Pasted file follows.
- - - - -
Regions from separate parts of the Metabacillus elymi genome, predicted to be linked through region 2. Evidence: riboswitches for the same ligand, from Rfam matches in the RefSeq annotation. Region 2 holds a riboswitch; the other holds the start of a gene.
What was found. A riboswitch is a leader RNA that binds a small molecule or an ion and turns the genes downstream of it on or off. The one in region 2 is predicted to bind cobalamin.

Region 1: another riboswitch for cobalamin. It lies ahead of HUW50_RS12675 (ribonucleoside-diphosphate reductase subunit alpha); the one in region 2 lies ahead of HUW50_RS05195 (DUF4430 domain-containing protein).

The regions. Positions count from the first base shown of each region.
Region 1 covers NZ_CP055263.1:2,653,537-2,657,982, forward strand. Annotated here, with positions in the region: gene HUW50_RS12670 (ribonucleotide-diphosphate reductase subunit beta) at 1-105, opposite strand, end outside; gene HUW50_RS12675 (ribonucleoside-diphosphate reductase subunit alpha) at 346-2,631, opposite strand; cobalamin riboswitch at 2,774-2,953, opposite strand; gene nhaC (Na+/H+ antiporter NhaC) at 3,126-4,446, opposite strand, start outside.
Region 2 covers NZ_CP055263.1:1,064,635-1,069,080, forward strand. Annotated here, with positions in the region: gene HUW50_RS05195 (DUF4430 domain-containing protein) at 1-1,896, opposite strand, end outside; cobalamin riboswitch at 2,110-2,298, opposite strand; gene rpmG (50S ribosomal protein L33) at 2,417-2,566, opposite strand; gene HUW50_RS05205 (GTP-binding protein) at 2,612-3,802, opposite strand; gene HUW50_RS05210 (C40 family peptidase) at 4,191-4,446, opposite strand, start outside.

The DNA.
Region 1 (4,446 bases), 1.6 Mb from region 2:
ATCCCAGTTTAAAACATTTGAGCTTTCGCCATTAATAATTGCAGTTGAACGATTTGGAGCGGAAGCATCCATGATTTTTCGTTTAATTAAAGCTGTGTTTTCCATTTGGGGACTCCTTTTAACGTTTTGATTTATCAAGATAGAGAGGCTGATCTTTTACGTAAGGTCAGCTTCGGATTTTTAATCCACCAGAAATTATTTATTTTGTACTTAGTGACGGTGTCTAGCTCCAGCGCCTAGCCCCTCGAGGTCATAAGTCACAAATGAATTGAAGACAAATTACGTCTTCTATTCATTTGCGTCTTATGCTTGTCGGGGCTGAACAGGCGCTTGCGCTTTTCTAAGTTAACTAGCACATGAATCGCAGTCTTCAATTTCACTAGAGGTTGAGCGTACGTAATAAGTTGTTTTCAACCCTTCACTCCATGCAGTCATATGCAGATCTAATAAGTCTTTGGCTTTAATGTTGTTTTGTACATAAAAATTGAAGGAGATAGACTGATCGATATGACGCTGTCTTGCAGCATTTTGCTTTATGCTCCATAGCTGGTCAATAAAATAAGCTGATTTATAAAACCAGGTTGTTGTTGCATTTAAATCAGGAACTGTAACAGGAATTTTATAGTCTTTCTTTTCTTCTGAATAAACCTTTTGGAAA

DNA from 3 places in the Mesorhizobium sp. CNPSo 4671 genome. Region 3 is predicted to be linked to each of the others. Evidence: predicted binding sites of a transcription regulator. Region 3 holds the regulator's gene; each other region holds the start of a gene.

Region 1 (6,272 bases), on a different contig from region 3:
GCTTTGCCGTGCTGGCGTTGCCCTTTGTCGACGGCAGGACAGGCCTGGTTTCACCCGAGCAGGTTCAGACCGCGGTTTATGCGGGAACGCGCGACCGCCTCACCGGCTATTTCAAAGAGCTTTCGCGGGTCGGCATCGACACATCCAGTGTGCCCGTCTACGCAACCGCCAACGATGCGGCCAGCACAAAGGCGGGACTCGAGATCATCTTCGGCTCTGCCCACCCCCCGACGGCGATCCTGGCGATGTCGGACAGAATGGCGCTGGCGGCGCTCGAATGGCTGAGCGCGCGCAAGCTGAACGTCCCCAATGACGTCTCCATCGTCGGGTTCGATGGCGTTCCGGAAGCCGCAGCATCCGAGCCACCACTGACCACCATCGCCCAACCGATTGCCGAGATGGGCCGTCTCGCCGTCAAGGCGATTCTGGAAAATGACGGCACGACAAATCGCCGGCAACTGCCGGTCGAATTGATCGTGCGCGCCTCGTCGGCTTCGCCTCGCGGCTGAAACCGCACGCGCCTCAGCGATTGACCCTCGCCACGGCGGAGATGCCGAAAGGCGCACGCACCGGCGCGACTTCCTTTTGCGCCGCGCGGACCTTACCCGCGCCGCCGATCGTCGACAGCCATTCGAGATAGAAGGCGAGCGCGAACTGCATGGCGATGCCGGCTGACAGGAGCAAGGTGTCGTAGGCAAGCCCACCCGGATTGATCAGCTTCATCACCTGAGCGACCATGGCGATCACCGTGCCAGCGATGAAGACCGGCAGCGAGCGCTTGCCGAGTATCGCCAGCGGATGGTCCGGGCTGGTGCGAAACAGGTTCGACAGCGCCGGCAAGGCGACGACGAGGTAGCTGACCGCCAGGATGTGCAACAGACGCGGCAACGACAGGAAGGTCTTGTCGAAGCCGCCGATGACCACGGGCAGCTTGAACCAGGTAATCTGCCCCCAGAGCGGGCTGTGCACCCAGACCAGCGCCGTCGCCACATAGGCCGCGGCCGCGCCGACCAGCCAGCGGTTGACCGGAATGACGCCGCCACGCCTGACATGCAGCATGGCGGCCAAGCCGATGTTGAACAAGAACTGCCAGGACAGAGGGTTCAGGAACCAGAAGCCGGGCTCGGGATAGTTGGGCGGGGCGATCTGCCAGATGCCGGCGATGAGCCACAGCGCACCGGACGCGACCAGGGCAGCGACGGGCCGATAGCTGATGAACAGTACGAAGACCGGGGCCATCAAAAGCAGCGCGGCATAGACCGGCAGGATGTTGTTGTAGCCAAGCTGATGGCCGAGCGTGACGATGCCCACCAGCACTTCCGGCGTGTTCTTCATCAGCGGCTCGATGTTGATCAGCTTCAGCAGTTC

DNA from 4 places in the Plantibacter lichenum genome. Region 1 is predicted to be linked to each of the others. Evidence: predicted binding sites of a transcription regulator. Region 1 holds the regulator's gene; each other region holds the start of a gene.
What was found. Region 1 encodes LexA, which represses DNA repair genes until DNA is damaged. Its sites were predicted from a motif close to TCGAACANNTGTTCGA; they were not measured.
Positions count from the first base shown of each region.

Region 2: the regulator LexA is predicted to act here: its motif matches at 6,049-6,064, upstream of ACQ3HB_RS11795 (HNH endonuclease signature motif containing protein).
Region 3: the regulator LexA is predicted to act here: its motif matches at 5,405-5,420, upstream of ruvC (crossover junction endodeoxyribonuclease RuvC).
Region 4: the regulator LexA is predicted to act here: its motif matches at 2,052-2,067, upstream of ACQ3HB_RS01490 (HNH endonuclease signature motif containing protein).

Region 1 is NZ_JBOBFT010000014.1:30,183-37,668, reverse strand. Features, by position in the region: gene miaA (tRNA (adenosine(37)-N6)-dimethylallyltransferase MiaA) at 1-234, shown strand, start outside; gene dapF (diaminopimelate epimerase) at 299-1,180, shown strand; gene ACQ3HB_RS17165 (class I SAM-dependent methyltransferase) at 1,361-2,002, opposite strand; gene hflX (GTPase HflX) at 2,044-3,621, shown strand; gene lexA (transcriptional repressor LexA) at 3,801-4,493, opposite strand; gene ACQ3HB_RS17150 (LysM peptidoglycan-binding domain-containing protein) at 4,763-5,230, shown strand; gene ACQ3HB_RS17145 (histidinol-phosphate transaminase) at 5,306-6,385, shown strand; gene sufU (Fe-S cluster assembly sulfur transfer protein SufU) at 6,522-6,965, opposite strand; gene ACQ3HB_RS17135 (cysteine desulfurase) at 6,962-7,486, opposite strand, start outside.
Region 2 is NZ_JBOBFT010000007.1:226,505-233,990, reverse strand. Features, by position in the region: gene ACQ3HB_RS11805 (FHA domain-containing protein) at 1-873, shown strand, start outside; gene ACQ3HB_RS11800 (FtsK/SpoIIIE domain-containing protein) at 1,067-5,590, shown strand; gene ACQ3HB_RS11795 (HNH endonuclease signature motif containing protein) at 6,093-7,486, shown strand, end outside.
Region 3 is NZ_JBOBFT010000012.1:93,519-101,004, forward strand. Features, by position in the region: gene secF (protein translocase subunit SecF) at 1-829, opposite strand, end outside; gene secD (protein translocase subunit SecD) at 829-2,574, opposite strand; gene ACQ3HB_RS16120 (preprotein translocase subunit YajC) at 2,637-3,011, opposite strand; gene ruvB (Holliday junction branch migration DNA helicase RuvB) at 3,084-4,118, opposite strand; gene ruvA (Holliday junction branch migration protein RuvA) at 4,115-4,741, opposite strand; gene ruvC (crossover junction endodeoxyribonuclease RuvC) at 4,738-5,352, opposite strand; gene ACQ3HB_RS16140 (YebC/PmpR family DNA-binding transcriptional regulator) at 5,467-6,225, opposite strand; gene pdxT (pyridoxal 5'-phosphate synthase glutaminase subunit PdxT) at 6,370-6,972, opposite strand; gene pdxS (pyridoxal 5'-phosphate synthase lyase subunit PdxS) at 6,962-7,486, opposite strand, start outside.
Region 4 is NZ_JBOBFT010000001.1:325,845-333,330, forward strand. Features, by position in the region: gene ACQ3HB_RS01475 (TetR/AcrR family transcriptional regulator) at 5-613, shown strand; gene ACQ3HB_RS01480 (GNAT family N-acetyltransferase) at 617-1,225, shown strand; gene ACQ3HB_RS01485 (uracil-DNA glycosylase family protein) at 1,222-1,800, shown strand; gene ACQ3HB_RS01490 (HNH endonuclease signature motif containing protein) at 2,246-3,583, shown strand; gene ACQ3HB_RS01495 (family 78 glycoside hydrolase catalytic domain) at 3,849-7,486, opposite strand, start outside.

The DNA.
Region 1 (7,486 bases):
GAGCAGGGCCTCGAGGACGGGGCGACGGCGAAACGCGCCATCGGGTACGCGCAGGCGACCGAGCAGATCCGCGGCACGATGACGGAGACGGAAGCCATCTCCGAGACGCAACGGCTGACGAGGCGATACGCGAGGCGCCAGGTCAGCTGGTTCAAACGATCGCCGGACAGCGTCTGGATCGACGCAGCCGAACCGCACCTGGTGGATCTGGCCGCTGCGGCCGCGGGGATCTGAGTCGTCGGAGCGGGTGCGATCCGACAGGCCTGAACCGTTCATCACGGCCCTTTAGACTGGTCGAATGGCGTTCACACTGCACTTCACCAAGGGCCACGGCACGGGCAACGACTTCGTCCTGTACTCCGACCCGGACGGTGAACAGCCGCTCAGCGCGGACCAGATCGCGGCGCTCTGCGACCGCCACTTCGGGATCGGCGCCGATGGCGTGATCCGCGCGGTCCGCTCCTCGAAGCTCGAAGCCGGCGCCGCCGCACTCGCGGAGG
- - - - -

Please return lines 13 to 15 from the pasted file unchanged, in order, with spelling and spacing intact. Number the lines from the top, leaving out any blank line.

DNA from 4 places in the Plantibacter lichenum genome. Region 1 is predicted to be linked to each of the others. Evidence: predicted binding sites of a transcription regulator. Region 1 holds the regulator's gene; each other region holds the start of a gene.
What was found. Region 1 encodes LexA, which represses DNA repair genes until DNA is damaged. Its sites were predicted from a motif close to TCGAACANNTGTTCGA; they were not measured.
Positions count from the first base shown of each region.